Bobbi Allan, Mullumbimby
Thank you for last week’s excellent article about Angus MacDonald’s portrait of Behrouz Boochani. Behrouz’ book No Friend but the Mountains opened our eyes to the injustices and cruelties of offshore detention of refugees and asylum seekers.
I just finished reading another book, which reveals even more depths of cruelty and injustice to a refugee – this time perpetrated personally by Scott Morrison against a 16 year old Afghan Hazara boy who made the perilous journey to Australia all alone, after his father was murdered by the Taliban.
Emma Adams’ book is Unbreakable Threads: the true story of an Australian mother, a refugee boy and what it really means to be a family, published by Allen & Unwin, 2018. As a refugee advocate, I thought I knew most things about Australia’s deplorable treatment of asylum seekers and refugees. No, I didn’t. I thought I was beyond shock on this issue. Emma’s story shocked me.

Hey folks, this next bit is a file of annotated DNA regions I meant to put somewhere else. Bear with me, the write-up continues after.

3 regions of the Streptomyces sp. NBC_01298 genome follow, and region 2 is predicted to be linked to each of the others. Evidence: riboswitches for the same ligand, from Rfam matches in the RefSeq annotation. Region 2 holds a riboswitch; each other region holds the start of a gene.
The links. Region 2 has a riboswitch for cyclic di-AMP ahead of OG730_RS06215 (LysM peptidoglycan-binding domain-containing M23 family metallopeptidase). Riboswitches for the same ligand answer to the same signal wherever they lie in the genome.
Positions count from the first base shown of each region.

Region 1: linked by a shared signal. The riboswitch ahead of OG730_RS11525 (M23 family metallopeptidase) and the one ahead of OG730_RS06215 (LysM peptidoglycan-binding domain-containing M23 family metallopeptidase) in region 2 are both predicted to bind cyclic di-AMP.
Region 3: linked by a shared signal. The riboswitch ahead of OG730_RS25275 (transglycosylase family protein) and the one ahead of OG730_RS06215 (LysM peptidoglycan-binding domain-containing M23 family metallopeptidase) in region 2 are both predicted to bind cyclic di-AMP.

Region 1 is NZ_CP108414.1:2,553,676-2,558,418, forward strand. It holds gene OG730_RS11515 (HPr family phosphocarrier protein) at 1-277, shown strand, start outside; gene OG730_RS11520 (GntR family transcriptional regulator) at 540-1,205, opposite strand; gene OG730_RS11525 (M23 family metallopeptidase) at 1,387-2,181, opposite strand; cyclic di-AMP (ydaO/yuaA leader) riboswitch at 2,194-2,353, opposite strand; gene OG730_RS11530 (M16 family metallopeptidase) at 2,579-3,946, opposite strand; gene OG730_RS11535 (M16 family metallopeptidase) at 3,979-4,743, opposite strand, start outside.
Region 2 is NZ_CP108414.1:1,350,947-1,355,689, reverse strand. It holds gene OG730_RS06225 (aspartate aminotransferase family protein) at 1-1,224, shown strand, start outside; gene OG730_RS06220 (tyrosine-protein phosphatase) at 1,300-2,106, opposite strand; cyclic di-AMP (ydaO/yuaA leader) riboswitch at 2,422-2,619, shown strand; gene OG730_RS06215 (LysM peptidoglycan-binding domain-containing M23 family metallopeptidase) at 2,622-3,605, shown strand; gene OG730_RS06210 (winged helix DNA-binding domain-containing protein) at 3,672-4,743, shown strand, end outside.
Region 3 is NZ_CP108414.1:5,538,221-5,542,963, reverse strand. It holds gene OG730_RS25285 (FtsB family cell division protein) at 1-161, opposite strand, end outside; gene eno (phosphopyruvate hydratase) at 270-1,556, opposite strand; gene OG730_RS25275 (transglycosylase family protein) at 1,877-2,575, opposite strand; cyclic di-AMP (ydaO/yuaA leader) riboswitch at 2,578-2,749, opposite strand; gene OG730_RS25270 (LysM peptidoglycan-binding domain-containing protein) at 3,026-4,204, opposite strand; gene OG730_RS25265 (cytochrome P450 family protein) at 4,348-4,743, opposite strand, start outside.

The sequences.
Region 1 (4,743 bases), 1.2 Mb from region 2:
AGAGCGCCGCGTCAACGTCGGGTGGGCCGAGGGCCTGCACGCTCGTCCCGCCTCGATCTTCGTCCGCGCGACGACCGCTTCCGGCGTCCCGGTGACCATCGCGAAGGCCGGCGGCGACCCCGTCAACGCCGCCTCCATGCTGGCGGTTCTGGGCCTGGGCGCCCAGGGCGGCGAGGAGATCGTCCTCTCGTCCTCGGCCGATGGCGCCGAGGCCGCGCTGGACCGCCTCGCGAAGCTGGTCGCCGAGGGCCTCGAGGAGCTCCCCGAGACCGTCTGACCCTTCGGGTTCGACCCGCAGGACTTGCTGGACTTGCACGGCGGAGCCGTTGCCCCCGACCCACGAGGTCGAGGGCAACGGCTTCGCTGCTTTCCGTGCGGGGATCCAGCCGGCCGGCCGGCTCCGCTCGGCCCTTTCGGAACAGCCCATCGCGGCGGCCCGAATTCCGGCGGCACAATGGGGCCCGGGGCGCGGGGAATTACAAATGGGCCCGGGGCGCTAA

Emma and her family offered their home to Abdul who was in Immigration Detention in Darwin. Eventually they succeeded in their bid to have Abdul released into their care, as ‘community custodians’. Abdul is now an integral part of their family, and this is a heart-warming story with a happy ending – at least for now.
Emma’s story exposes Morrison’s direct and personal cruelty to Abdul when he was Minister for Immigration in the Howard government years. He was aided and abetted by many bureaucrats in the toxic cultural sludge inside the Department of Immigration and Border Protection. Thankfully there were a handful of staff who still retained their humanity.
Scott Morrison had other workable options for ‘stopping the boats’. He chose to do it through cruelty and wrecking lives. So far, he hasn’t succeeded in wrecking Abdul’s life, but he gave it his best shot.
Subsequent prime ministers and ministers for immigration – both Coalition and ALP – have also been personally complicit in serious cruelties and injustices to refugees and asylum seekers every day since [Morrison’s time in that portfolio]. These will continue unless we all raise our voices even louder. Abdul is still vulnerable to deportation.
Every Australian should read this excellent book. I found it in our local library.